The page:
2020: What a year

2020: What a year

It is the last day of the year. I don’t know anyone who hasn’t already started dreaming about the next one. Visions and daydreams are the same – of a peaceful, healthy world and connecting with each other in person.

photo by Tyler Grigsby

Amidst the hard times, Three Part Harmony Farm had some unexpected positive things happen for us and we have definitely started thinking about how to continue that into next season.

On Black Farmer Friday, we launched a crowdfunding campaign to get solar panels and battery installed next year at the farm. It is the last piece of big infrastructure we need. With just a few thousand dollars shy of our goal on New Year’s Eve, the final 39 contributions got us to our $30,000 goal. Thank you all!

One positive thing that came out of this year was an incredible outpouring of support for farmers, especially lifting up Black, brown and Indigenous farmers. The fragility of the food system coupled with awareness of how white supremacy plays out in other parts of our country, for example in agriculture, really put a spotlight on how we farmers of color have struggled to be financially viable.

On October 31, two dozen folx came out to the farm to join Earthbound Building. It was the culmination of almost two years of work, including fundraising. The critical legwork was done by my brother, Blain Snipstal. Like everything the farm has done to date, internal political maneuvering was necessary.

photo by Tyler Grigsby

Kate Lee, the newly hired Director of Urban Agriculture did not shy away from lending her undying support to see the permitting process through to the end. And of course our “more than just a landlord” Fr. Seamus Finn kept his eagle eye on his inbox until the DCRA approval message finally came through.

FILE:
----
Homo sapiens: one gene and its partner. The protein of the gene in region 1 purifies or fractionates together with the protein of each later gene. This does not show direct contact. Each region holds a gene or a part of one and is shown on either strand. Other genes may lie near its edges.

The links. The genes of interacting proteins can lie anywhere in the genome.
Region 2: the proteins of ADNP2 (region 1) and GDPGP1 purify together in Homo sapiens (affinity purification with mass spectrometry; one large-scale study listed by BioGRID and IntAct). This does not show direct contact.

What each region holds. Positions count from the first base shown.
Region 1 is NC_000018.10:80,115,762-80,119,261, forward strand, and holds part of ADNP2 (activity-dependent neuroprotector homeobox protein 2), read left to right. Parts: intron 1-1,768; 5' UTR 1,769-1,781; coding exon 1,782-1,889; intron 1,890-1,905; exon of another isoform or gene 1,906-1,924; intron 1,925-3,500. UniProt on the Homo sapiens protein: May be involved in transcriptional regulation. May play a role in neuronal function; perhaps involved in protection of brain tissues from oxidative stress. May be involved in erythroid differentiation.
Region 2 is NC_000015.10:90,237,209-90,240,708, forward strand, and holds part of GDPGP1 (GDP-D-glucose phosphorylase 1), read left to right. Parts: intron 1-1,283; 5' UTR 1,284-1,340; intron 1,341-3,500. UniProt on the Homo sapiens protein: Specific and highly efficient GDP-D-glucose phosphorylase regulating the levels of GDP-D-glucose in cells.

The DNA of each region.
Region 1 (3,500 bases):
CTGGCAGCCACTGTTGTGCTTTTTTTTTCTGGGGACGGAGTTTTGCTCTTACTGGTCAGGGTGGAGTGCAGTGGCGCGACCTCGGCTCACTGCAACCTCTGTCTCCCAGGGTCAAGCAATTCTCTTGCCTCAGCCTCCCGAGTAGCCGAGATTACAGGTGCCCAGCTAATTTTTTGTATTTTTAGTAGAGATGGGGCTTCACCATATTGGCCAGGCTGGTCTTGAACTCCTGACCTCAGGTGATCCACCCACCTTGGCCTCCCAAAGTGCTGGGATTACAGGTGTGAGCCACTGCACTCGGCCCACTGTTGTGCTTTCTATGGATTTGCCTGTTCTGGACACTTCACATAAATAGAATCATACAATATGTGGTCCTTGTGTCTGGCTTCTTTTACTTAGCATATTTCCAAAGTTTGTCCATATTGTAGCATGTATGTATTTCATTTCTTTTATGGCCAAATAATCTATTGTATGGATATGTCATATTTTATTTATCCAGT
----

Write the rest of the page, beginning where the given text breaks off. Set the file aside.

Three Part Harmony farm did not have to use any of the vegetable income for this project, indeed we could not have done so. We combined donations from Resource Generation, Why Hunger, WACIF, Little Sesame, as well as dozens of CSA members, family and friends. Earthbound Building came to the table with the biggest gift of all – having applied for grants on their own that they used to subsidize this project.

I would characterize the build day as more fun than work, though I’m not sure if the EB team would agree. We sure as heck did learn a lot from them. They built an A-frame crane with a pulley system to be able to lift thousands of pounds of lumber the old fashioned way – without the use of fossil fuel powered tools whatsoever. The Black Dirt Farmly came out to support – including with a dope playlist made especially for that day. I can’t wait to take this show on the road: Black Farmer brigade anyone?

photo by Tyler Grigsby

Each time I go to the farm now I stop and smell the beams. When we washed and packed under our pavilion for the first time this year, I asked the team if it will ever get old- us having the most beautiful wash pack station on the planet! We all agree: it will never get old. We will always remember and feel gratitude each time we use it.

The build was the highlight of year that, in retrospect, was not that bad for our farm.